Catholic, Jewish Leaders Decry Vandalism in Middle East

Religious Forum Responds to Attacks Against Churches, Mosques

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WASHINGTON, D.C., Nov. 5, 2012 ( Jewish and Catholic leaders voiced concern over crimes of vandalism against religious communities, especially recent attacks against Christian churches and Muslim mosques in Israel.

During the semi-annual consultation of the U.S. Conference of Catholic Bishops (USCCB) and the National Council of Synagogues (NCS), held last month at St. Mary’s Seminary in Baltimore, discussions focused on the need to prosecute religiously-motivated violence and eliminate the teaching of contempt for other religions from textbooks and curricula.

The dialogue was chaired by Rabbi David Straus of the Main Line Reform Temple in Philadelphia, Archbishop Wilton Gregory of Atlanta, and Bishop Denis Madden, auxiliary bishop of Baltimore and chairman of the USCCB Committee on Ecumenical and Interreligious Activities.

Speaking on «A Jewish Perspective of Religion in the Public Square,» Washington attorney Nathan Lewin addressed such concerns as the right of an Orthodox Jew to wear a yarmulke while in military service or that of a person to display a Menorah or other religious symbol on public property, as well as the role of religion in education. Lewin voiced personal opposition to any government attempt to coerce hospitals and religious institutions to violate their consciences in the pursuit of federal grants.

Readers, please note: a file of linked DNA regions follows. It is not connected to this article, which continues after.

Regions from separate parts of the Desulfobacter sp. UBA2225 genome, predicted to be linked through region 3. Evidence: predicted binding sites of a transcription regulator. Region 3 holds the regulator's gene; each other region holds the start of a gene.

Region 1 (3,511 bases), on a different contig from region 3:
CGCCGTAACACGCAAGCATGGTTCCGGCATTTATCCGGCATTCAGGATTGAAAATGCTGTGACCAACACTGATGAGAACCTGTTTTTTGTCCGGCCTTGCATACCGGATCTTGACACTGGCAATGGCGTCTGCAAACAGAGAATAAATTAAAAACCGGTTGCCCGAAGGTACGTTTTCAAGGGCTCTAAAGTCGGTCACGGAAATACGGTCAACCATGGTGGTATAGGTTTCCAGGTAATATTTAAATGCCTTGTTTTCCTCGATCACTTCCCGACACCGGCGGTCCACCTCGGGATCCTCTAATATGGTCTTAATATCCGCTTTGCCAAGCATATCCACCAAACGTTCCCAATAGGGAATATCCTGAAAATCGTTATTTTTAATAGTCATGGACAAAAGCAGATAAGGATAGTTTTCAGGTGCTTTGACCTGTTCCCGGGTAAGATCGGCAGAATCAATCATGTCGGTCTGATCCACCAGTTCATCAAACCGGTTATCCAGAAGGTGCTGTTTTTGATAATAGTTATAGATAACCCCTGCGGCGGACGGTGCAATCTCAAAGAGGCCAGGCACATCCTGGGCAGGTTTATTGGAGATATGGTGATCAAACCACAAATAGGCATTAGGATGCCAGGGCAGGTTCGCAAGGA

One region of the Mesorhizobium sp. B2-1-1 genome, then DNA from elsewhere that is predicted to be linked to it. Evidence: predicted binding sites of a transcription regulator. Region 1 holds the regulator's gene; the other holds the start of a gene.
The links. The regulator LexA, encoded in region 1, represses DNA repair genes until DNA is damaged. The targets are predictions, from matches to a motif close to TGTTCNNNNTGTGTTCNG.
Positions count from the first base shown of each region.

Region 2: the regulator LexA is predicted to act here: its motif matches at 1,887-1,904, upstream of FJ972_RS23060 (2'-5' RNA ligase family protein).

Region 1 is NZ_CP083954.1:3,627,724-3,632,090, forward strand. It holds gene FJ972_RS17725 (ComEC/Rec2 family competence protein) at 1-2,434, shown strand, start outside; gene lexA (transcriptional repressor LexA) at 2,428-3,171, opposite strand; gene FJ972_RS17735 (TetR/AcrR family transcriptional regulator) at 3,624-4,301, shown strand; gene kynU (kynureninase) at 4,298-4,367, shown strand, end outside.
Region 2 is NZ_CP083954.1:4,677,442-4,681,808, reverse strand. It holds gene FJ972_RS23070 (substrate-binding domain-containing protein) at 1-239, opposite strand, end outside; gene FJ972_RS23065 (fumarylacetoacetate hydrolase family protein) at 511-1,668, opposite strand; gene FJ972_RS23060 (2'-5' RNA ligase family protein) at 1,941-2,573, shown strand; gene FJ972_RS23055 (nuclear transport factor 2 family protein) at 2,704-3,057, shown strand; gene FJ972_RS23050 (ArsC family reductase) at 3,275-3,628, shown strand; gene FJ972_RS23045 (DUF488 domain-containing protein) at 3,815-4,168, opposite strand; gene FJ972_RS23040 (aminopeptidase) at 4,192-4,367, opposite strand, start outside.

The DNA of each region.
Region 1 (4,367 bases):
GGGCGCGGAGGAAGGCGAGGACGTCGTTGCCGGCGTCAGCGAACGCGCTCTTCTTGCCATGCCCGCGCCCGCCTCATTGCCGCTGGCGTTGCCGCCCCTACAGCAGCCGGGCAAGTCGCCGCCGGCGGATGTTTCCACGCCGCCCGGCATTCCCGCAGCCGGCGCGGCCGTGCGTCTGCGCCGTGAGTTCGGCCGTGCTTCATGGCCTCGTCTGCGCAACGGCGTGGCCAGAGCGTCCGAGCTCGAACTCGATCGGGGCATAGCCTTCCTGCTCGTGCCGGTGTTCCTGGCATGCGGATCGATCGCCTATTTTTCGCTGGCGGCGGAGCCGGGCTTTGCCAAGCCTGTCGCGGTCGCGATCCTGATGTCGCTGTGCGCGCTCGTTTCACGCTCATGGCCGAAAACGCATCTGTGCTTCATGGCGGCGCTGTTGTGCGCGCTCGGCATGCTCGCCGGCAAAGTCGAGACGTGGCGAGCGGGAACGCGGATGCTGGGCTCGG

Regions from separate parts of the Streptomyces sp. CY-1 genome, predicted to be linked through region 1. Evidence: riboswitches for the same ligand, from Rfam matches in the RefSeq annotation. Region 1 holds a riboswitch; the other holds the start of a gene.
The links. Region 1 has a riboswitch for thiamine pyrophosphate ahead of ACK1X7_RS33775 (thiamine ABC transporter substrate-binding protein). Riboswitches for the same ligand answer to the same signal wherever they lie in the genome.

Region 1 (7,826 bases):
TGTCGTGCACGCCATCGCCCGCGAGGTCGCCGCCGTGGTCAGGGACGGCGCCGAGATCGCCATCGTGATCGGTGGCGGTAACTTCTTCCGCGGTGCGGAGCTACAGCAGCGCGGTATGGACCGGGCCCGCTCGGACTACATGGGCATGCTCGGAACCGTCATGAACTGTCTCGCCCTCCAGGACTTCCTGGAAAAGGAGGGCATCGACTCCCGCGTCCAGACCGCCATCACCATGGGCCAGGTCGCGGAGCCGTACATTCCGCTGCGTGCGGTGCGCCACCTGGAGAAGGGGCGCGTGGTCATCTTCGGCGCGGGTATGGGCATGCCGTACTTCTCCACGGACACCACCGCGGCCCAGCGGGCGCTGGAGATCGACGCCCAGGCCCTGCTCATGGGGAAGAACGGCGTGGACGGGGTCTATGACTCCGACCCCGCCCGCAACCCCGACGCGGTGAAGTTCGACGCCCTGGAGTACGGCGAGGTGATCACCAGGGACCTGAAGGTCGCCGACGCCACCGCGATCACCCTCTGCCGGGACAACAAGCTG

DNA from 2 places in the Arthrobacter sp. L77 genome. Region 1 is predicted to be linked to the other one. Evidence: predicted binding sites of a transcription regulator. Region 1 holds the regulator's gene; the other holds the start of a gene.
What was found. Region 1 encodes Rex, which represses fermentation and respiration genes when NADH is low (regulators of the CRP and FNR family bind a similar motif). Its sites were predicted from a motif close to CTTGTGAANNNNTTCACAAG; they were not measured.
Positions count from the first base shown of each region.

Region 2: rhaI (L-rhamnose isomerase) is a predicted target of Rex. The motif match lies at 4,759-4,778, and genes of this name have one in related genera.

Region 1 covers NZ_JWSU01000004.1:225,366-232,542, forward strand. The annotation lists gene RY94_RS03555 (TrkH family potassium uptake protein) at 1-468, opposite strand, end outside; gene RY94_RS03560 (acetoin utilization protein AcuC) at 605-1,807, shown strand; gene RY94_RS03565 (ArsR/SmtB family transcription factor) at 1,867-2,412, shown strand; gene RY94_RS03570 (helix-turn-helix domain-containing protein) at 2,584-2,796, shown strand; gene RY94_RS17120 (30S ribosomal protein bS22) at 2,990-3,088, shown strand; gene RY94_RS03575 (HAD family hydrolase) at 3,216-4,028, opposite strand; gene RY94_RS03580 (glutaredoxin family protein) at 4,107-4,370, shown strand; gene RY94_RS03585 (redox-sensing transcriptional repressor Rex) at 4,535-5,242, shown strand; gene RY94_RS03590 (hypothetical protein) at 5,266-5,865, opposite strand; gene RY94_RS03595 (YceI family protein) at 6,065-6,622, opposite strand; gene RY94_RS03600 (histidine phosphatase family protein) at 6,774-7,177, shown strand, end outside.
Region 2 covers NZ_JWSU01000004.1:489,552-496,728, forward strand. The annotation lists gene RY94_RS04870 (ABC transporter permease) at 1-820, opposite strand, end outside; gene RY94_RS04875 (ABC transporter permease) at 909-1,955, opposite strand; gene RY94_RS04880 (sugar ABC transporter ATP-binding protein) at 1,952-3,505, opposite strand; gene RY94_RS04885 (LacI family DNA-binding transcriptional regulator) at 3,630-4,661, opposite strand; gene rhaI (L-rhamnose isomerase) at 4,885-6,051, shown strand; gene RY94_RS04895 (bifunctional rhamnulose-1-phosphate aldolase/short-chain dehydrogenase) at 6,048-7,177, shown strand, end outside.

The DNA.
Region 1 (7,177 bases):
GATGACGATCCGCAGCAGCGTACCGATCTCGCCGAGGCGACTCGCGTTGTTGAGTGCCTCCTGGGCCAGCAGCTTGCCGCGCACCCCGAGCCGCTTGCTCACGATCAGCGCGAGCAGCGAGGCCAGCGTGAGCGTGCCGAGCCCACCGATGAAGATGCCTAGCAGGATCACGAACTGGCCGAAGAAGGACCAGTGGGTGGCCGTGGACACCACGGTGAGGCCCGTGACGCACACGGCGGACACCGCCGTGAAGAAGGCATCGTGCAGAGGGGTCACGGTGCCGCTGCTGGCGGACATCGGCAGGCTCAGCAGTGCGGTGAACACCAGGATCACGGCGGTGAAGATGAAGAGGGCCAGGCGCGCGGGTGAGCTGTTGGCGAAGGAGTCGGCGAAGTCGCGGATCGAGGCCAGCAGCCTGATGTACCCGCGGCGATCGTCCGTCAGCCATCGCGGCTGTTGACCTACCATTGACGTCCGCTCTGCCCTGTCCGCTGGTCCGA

Stephen Colecchi of USCCB’s Office of International Justice, Peace and Human Development responded that religion’s role in society is to form and mobilize public conscience, citing examples of the key role religion played in battling apartheid in South Africa and racism in America via non-violent means.

Robert Destro of Columbus School of Law of The Catholic University of America (CUA) proposed religious freedom is the cornerstone of human rights and expressed fear that government intrusion in the form of taxpayer dollars funding birth control may carry over to issues like assisted-suicide in the future.

Richard Foltin, director of the National and Legislative Affairs of the American Jewish Committee, responded by drawing a distinction between an «avowedly secular state» and a «secular state,» praising the separation of church and state. He voiced opposition to the use of public dollars for private and parochial schools, warning that people ought not to use the power of the state to coerce others to their beliefs.

The two-day event concluded on a theological note with a group Scripture study exploring the topic of «covenant» as understood in Jewish and Catholic traditions. The study was led by Rabbi David Sandmel of the Catholic Theological Union in Chicago and Robert Miller of CUA.

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